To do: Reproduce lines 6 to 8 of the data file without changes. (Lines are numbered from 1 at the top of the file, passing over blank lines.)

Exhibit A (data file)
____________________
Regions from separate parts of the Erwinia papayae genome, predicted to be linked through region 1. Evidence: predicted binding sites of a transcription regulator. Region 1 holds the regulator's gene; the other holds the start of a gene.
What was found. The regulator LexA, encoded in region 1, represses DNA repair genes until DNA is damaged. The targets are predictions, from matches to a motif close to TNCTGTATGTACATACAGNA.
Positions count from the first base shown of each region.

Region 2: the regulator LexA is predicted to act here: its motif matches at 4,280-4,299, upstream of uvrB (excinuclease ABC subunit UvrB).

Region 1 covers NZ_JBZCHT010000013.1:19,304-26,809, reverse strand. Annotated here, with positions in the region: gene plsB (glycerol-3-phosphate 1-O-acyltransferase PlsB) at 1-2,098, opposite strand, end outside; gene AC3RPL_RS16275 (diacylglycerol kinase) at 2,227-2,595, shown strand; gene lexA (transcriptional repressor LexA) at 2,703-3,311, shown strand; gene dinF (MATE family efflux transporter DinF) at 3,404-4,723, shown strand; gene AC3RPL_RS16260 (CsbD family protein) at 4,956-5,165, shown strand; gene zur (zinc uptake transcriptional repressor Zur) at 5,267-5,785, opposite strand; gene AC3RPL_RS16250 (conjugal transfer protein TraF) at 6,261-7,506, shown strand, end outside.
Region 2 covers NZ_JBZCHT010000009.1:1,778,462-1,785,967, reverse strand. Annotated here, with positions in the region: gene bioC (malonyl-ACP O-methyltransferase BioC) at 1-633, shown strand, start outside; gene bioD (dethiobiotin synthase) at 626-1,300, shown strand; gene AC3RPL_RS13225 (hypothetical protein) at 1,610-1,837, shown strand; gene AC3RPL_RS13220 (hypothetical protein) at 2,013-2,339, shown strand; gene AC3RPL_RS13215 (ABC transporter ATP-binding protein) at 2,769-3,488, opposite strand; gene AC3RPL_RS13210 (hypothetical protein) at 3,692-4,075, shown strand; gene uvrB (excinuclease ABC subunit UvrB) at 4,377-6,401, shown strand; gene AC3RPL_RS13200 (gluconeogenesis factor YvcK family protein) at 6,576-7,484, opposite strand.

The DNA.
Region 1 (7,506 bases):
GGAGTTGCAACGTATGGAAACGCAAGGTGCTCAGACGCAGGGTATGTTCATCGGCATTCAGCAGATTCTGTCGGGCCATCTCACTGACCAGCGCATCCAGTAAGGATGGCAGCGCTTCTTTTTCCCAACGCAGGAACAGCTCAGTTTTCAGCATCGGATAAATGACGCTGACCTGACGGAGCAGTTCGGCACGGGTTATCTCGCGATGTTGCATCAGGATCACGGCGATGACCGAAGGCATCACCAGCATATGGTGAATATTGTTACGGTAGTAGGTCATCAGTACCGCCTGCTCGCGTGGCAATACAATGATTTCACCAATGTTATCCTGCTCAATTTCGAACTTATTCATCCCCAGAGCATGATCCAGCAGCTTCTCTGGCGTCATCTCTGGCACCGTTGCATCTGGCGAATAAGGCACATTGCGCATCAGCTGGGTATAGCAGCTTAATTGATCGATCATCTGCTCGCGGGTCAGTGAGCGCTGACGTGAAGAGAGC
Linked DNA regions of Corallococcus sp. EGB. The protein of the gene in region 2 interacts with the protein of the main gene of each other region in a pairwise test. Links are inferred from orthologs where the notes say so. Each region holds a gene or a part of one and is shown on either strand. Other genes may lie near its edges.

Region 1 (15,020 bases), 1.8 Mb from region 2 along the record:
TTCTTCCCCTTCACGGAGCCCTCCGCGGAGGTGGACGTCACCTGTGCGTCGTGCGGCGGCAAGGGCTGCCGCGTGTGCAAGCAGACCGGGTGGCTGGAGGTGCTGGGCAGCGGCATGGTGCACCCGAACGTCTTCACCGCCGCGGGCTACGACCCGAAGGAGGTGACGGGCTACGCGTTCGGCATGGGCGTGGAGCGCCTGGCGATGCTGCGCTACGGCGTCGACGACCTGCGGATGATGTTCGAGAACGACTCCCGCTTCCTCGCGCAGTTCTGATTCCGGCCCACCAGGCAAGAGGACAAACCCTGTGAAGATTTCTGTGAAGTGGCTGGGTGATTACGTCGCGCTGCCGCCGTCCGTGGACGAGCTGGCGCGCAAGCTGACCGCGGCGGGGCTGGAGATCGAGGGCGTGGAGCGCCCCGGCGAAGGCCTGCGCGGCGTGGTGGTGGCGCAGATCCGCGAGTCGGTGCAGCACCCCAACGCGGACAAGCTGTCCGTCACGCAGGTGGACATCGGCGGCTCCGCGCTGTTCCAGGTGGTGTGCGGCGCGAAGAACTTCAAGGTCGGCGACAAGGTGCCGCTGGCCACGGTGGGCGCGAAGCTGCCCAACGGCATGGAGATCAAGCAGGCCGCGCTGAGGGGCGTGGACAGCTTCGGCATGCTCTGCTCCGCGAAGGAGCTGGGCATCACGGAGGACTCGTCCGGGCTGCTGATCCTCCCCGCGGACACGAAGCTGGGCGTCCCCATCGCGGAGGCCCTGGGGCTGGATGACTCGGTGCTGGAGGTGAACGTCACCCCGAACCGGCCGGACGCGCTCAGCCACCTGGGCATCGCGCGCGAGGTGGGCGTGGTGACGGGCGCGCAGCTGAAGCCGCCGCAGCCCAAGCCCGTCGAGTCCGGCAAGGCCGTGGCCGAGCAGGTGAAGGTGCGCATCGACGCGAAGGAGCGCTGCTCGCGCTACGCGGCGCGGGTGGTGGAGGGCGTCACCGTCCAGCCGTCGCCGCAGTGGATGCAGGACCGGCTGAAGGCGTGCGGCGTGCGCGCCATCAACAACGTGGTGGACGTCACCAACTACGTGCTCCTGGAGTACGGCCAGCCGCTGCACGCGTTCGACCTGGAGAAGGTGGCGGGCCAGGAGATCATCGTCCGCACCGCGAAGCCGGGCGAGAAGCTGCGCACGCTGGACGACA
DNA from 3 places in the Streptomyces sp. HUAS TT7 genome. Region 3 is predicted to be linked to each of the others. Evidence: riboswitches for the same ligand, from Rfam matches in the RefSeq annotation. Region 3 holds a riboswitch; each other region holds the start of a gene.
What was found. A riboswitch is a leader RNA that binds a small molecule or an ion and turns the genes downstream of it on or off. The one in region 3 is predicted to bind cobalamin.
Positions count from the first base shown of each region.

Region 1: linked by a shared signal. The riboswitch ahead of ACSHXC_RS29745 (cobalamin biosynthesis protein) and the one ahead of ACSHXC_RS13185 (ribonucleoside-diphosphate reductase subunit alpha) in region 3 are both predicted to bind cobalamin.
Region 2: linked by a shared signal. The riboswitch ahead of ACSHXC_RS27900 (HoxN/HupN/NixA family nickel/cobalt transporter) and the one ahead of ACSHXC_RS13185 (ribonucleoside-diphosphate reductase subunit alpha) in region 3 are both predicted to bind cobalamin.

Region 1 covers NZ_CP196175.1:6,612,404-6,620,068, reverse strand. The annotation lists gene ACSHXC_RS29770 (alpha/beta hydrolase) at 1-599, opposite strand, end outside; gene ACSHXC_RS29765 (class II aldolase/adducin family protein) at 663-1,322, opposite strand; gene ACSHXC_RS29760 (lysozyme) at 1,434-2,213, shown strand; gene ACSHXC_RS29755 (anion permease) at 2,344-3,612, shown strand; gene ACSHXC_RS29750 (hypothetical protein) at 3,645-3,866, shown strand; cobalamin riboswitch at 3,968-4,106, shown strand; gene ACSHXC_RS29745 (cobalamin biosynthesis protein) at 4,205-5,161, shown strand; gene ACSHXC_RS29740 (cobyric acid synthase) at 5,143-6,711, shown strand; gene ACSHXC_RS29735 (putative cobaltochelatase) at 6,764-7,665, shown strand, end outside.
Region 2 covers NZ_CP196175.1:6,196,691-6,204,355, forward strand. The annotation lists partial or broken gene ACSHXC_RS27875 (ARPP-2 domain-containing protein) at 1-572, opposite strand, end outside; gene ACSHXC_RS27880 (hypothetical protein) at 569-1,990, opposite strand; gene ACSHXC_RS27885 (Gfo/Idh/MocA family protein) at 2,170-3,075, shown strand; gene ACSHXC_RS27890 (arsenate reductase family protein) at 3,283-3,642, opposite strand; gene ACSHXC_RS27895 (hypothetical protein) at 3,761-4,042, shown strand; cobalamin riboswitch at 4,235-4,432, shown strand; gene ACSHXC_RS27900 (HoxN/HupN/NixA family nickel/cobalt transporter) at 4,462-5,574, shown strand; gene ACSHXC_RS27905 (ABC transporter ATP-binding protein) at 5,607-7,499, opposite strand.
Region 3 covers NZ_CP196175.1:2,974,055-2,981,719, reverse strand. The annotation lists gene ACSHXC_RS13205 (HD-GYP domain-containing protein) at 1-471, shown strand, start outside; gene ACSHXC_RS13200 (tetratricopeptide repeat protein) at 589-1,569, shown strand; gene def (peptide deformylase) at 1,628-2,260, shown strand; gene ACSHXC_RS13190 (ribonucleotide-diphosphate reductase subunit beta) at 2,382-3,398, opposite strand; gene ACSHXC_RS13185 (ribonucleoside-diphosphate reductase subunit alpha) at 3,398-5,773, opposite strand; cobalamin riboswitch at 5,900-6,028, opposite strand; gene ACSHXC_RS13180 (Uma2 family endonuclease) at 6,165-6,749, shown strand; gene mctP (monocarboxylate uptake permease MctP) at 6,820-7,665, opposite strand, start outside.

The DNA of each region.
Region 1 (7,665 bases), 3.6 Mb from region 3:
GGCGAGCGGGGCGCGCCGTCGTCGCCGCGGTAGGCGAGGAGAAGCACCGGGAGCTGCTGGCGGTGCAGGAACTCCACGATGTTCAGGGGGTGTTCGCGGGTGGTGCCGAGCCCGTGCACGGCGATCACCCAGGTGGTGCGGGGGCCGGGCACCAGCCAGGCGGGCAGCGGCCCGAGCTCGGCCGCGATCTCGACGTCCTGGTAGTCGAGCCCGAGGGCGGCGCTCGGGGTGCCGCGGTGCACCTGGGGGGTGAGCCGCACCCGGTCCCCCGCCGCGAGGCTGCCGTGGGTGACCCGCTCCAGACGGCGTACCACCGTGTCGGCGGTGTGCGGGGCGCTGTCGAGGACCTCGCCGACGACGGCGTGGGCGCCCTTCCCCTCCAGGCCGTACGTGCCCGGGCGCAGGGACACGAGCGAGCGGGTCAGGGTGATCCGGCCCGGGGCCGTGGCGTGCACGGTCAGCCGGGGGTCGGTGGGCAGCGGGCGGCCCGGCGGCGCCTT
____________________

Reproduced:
Region 2 covers NZ_JBZCHT010000009.1:1,778,462-1,785,967, reverse strand. Annotated here, with positions in the region: gene bioC (malonyl-ACP O-methyltransferase BioC) at 1-633, shown strand, start outside; gene bioD (dethiobiotin synthase) at 626-1,300, shown strand; gene AC3RPL_RS13225 (hypothetical protein) at 1,610-1,837, shown strand; gene AC3RPL_RS13220 (hypothetical protein) at 2,013-2,339, shown strand; gene AC3RPL_RS13215 (ABC transporter ATP-binding protein) at 2,769-3,488, opposite strand; gene AC3RPL_RS13210 (hypothetical protein) at 3,692-4,075, shown strand; gene uvrB (excinuclease ABC subunit UvrB) at 4,377-6,401, shown strand; gene AC3RPL_RS13200 (gluconeogenesis factor YvcK family protein) at 6,576-7,484, opposite strand.

The DNA.
Region 1 (7,506 bases):